The way Billy Bob Thornton's character gets inducted into the place also gives short shrift to the actual process that occurs, to say the least. I don't know the particulars of the FAA way of doing things in that respect but there's no way, just no way it works like this. He arrives one day, plugs in with Cusack and within ten seconds has taken over. Um, no.
You don't just look at the blips and steer them away from each other. Gobs of information has to be learned by the controller about the airspace they will be working, before they work it. The locations and names of beacons and other navigation aids, airways, their base levels and vertical extents, sector boundary locations and level cutoff points, typical routes flown by aircraft passing through or into your sector, standing agreements with neighbouring sectors, approach and departure patterns, coordination procedures, emergency procedures... it goes on.
It's all in a book two to three inches thick, and you have to know most of it. Even after you do, you don't just get to work by yourself. You spend anywhere from six months to two years doing on-the-job training under constant supervision. Only after you pass all the assessments at the end of this are you allowed to work by yourself. No way, absolutely no way do you get to control the sector yourself, and subsequently be 'signed off on' (whatever that means) all on your first day. There's also no way you get to plug straight back in after having a 'deal' (this is apparently accurate jargon for having a loss of separation, though I've never heard it used over here). There'd be an investigation, possibly further action and at the very least some refresher training before you were allowed to work by yourself again. We don't take too many chances in ATC.
The little spot of bother Thornton gets himself into during his first session reminds me of something else that drives me nuts about this tripe: whenever something happens at PT's TRACON, like a controller putting two planes too close together – you know, as controllers are prone to do – and their STCA (short term conflict alert) alarm going off, all of the other controllers crowd around to watch. I assume all the aircraft that they were controlling just carry on working themselves, then? Maybe there is a clutch of reserve controllers waiting for just such a happenstence, who rush to fill the control positions that have just been vacated by the slack-jawed sheep who want the best ringside seat?
Next? Well, I can't really speak to the one-one-upmanship that goes on in the film, or the wife-swapping, though a bit of friendly rivalry is a healthy thing. There's certainly plenty of that going on at college and between different watches operationally. Such egos as are shown in PT would probably not make great controllers as they're out for themselves and ATC is a coordinated, team effort.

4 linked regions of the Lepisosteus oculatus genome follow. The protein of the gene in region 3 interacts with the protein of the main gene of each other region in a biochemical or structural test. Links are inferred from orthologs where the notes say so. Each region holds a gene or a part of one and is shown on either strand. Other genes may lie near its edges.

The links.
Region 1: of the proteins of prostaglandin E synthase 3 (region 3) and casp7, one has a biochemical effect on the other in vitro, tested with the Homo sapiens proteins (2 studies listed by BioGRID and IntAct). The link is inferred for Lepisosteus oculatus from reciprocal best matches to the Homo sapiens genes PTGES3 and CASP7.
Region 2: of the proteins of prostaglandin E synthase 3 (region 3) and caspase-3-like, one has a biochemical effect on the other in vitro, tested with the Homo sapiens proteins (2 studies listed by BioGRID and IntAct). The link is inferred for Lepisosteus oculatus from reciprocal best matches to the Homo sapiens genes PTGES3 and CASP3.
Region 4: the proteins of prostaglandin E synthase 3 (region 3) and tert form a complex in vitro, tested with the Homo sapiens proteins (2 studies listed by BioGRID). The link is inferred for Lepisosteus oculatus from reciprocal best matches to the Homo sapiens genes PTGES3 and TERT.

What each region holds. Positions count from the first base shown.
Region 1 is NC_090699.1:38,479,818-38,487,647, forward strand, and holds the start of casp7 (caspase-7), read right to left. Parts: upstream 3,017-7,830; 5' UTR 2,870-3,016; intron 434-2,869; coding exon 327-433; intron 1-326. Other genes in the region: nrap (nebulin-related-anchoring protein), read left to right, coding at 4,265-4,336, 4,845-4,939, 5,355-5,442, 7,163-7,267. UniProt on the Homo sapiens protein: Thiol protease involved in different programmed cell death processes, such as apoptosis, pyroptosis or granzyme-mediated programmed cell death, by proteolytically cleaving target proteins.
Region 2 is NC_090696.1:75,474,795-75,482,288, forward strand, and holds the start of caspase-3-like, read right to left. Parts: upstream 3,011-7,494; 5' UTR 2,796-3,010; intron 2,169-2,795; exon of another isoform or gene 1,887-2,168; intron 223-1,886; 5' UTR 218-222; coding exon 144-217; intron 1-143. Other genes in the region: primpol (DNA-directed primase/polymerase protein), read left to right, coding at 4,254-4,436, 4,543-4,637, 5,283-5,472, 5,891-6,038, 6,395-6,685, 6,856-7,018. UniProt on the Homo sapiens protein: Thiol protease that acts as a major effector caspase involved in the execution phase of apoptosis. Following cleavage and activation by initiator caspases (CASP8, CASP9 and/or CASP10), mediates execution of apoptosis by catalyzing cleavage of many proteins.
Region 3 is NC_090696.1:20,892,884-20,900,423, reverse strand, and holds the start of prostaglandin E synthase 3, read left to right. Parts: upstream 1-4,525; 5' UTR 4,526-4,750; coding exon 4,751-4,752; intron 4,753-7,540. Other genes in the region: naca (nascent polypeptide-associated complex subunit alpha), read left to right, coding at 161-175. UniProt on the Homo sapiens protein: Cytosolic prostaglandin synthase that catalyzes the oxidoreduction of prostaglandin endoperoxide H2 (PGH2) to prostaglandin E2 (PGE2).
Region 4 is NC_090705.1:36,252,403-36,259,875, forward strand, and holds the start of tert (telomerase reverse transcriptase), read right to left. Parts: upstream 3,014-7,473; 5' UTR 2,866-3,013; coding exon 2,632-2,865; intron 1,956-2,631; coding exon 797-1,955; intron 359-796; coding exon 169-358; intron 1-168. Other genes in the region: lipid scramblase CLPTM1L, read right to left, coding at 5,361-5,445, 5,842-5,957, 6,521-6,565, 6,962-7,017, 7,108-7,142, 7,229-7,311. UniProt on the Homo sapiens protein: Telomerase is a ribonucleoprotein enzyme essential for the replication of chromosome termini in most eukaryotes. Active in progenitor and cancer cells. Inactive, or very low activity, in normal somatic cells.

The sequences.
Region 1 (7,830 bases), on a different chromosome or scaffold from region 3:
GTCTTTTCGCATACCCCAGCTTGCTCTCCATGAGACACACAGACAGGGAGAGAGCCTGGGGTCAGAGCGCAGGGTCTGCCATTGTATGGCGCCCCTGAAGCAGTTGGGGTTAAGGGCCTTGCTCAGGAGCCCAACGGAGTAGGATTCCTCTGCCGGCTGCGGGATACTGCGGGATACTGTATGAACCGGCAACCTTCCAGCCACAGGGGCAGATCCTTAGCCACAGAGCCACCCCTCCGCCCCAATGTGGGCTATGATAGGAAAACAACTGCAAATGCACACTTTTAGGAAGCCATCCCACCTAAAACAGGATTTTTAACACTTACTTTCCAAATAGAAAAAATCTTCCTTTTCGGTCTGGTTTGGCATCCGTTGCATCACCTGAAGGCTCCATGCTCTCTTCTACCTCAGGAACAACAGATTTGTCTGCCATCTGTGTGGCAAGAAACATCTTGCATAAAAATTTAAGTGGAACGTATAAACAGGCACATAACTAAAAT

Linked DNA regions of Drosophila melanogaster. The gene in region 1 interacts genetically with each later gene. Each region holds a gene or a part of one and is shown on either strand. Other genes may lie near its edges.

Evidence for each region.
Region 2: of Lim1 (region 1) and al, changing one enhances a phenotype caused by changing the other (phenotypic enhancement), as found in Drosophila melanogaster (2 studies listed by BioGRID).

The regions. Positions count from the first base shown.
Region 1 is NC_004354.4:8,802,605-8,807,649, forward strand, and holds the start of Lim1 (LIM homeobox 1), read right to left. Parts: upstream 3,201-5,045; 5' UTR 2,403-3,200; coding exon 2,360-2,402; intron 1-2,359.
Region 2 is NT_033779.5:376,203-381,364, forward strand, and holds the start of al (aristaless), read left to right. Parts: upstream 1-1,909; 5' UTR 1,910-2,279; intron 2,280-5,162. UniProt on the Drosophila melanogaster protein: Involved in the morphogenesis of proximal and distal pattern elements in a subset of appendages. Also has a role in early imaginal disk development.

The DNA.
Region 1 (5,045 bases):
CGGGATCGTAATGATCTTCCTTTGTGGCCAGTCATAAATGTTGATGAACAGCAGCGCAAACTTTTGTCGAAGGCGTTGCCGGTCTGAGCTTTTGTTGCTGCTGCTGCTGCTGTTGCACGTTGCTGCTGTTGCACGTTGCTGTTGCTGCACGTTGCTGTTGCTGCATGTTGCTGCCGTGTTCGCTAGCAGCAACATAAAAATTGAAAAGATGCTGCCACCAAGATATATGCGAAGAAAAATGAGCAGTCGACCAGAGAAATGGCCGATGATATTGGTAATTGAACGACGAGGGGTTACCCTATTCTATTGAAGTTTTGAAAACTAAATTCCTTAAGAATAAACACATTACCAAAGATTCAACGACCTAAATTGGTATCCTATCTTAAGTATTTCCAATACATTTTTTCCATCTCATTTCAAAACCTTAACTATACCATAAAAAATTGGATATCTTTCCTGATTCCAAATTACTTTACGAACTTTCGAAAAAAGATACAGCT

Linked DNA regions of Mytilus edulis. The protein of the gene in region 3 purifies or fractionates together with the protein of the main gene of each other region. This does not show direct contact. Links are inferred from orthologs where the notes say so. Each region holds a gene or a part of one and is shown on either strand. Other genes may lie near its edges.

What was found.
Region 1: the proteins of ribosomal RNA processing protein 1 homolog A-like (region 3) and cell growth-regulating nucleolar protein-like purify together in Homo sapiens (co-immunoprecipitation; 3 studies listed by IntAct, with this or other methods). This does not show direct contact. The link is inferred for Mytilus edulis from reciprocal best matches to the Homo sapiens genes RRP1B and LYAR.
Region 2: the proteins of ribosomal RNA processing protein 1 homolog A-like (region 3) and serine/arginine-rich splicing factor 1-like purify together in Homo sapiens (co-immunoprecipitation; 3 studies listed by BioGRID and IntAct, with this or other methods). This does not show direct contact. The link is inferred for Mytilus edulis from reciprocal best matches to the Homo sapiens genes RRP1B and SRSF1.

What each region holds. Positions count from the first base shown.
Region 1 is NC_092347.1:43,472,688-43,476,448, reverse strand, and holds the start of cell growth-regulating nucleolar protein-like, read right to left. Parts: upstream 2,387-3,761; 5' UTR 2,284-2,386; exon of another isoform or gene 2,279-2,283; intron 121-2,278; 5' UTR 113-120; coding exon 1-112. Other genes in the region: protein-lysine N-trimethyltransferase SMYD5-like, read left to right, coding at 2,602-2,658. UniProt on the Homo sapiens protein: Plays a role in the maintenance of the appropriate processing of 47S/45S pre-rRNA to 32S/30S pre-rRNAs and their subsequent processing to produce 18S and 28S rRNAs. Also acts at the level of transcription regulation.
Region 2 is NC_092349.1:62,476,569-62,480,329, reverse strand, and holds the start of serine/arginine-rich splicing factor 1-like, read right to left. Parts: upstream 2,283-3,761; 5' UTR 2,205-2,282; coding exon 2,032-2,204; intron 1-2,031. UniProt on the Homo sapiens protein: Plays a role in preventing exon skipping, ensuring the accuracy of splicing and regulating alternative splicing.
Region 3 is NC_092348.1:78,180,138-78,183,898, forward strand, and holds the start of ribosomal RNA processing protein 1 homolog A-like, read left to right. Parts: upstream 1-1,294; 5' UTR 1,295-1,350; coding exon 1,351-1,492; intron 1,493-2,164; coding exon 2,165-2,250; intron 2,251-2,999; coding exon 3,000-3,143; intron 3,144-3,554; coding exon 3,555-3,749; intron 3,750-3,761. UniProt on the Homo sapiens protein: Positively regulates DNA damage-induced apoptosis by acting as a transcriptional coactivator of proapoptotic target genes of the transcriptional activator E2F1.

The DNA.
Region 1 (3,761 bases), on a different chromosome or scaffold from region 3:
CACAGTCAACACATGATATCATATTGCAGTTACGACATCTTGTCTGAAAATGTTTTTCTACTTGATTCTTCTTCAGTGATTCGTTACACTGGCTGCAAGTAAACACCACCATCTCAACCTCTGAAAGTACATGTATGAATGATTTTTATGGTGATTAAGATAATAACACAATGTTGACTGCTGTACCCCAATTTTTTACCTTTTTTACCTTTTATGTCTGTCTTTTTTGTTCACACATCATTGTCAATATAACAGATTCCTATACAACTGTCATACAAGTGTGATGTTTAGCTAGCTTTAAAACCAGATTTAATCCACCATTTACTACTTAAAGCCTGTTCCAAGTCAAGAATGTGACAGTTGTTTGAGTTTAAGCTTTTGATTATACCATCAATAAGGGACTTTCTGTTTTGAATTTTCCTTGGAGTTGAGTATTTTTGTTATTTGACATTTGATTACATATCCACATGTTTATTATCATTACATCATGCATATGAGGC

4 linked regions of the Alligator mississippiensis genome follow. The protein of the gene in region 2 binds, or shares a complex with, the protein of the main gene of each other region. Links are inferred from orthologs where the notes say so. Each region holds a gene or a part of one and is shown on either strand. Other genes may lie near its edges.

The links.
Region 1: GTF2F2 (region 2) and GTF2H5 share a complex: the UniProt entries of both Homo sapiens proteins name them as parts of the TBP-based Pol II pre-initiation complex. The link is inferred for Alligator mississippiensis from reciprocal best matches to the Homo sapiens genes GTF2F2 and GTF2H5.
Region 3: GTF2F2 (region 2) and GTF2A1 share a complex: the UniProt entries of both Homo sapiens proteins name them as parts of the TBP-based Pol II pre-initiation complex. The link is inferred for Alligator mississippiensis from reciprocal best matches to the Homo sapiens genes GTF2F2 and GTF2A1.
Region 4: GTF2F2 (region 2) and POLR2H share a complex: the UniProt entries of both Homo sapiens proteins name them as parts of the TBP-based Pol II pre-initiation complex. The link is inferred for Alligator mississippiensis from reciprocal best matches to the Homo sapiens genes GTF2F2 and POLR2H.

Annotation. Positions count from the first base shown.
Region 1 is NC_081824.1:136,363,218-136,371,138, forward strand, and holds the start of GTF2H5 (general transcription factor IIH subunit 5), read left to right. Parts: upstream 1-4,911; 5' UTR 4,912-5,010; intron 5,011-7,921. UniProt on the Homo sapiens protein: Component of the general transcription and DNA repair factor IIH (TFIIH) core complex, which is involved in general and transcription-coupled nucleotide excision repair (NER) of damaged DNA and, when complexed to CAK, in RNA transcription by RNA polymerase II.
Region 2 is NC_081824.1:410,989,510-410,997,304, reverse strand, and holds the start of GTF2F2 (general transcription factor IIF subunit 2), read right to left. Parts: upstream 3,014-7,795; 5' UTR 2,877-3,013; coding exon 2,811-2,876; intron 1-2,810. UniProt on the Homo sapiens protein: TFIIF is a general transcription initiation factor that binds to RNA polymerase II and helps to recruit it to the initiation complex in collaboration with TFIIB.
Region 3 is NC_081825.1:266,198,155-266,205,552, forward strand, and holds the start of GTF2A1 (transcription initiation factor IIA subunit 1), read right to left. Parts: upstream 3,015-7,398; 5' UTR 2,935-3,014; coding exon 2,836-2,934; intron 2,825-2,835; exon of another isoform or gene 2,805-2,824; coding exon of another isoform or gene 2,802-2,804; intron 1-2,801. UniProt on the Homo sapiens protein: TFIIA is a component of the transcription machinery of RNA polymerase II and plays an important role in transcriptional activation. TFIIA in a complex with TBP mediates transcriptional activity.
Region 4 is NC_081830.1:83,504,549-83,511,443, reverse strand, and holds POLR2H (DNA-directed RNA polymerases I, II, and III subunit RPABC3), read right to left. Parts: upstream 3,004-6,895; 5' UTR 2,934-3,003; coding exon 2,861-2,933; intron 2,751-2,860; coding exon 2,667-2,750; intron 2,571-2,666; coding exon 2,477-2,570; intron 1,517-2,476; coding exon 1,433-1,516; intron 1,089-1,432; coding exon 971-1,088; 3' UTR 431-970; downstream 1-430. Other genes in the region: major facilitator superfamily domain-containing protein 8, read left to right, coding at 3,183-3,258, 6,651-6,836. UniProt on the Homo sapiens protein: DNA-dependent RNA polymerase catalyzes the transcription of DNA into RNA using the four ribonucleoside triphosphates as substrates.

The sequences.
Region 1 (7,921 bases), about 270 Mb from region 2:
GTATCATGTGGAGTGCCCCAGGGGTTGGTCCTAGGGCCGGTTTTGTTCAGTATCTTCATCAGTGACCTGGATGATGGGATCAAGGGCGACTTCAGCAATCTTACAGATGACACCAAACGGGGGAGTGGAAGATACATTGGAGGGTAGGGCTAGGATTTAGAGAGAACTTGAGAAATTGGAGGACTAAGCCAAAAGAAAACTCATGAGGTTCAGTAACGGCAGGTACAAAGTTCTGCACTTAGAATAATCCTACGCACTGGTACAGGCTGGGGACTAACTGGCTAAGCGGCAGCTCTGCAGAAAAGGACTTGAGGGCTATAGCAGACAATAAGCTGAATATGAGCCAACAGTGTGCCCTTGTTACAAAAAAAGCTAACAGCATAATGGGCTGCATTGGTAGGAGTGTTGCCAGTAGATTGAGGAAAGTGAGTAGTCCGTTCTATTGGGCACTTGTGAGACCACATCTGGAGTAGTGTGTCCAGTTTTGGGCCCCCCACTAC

Finally, the one thing that has to be mentioned is the little 'wake turbulence' incident. There's a handy pipe in the last sentence for more about that, but what it boils down to is this: aircraft leave these swirling vortexes in the air behind them when they fly, which are stronger the larger the aircraft. They can quite easily flip over small aircraft that get caught in them. It's mentioned that Thornton's character stood at the end of a runway when a Boeing 747 was landing and got his 'hair parted' by the wake turbulence. There's a rather comical clip showing him getting flipped and bounced down the runway like a rubber chicken. Cusack and Thornton's characters do the same, together, towards the end of the film. Could this happen?
Well, let's leave aside the fact they wouldn't have even been able to get as far as the runway without being arrested (Cusack's earlier attempt to break into an airliner cockpit because he thought Thornton was going to make the plane crash would also have the same result, though it was played for laughs). Let's also leave aside that either the 747 pilot would have seen the two of them long before touching down and performed a go-around, or been instructed to do so by the tower. They are left aside.
Wake turbulence comes from an aircraft's wingtips, moving down and outwards. The two of them are standing under the fuselage of the aircraft when it goes over their heads. So that's out the window. That just leaves jet blast and while the 747 does have four engines, they're at close to idle when it's about to touch down and would probably knock the two of them over, at worst. I've stood at the end of runway 27/R at Heathrow, had 747s blow overhead at 200ft and felt nothing. Well, that's not strictly true, but you see the point.